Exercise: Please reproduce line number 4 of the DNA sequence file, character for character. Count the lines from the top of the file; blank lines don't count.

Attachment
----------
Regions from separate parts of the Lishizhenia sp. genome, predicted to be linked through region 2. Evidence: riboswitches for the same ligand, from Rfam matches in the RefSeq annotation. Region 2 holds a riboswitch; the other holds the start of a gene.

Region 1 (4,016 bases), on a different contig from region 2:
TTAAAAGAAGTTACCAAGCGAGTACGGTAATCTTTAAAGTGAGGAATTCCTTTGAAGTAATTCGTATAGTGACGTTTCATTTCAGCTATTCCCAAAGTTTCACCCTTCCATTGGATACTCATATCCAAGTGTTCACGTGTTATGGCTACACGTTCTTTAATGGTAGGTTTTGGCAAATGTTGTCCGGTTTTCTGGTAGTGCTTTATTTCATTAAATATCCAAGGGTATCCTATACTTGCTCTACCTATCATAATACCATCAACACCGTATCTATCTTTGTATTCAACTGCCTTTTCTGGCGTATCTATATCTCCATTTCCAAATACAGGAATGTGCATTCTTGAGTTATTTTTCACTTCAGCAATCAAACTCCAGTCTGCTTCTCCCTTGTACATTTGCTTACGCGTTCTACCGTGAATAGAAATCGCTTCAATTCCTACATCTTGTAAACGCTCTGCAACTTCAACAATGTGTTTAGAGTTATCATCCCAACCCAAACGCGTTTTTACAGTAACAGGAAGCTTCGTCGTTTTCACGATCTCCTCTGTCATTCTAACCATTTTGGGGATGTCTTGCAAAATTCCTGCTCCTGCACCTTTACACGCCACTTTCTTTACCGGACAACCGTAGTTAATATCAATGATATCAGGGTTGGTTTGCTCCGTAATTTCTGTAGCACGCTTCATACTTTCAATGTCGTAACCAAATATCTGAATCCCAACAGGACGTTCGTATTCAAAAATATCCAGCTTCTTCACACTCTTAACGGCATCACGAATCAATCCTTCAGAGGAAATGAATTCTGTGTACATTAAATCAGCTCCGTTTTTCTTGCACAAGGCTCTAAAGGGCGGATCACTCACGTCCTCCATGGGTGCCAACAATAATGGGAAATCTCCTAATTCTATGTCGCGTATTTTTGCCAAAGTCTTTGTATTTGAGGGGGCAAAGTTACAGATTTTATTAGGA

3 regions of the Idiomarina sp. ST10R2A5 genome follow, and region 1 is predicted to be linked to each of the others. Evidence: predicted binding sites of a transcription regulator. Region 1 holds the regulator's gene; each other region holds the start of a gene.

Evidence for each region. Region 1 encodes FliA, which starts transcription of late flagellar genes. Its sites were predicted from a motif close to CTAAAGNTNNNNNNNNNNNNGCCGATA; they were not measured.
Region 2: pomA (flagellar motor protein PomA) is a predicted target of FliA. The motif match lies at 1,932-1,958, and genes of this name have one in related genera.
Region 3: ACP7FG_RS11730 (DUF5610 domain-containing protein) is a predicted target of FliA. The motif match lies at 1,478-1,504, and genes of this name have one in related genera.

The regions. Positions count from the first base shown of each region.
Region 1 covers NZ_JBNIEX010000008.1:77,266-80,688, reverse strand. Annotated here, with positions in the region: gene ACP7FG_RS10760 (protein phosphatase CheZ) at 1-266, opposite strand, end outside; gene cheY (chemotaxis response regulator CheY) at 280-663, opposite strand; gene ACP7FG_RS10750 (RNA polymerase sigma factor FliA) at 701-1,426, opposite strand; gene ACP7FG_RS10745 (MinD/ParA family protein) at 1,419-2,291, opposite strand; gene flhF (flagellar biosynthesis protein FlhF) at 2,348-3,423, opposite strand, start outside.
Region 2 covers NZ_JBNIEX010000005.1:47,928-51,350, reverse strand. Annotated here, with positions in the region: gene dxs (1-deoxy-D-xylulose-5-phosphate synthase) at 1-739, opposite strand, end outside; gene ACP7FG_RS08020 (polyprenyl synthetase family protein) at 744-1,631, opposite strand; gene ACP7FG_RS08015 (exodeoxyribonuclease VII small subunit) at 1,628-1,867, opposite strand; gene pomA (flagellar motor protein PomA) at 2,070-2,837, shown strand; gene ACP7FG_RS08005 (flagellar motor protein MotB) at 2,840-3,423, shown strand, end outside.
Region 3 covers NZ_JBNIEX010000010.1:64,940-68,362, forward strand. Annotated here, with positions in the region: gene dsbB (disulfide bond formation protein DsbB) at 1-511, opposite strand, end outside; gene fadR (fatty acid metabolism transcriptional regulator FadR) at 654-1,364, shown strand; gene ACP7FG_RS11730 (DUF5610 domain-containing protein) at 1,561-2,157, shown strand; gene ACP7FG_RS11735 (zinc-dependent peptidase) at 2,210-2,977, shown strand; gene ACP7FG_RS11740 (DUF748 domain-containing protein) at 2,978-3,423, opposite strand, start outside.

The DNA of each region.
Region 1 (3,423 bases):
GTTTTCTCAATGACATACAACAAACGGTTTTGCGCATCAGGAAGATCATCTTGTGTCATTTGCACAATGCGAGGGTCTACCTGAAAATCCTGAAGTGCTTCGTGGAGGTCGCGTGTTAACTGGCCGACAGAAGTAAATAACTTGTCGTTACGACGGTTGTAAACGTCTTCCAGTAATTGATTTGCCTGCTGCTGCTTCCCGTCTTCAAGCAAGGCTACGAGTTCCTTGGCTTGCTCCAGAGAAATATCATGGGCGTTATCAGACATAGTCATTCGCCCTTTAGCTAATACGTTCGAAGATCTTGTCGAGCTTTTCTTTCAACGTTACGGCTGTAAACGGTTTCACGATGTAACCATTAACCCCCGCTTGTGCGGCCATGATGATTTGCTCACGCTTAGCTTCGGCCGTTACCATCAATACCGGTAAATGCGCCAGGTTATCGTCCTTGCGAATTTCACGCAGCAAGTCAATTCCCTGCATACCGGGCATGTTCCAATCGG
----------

3 regions of the Idiomarina sp. ST10R2A5 genome follow, and region 1 is predicted to be linked to each of the others. Evidence: predicted binding sites of a transcription regulator. Region 1 holds the regulator's gene; each other region holds the start of a gene.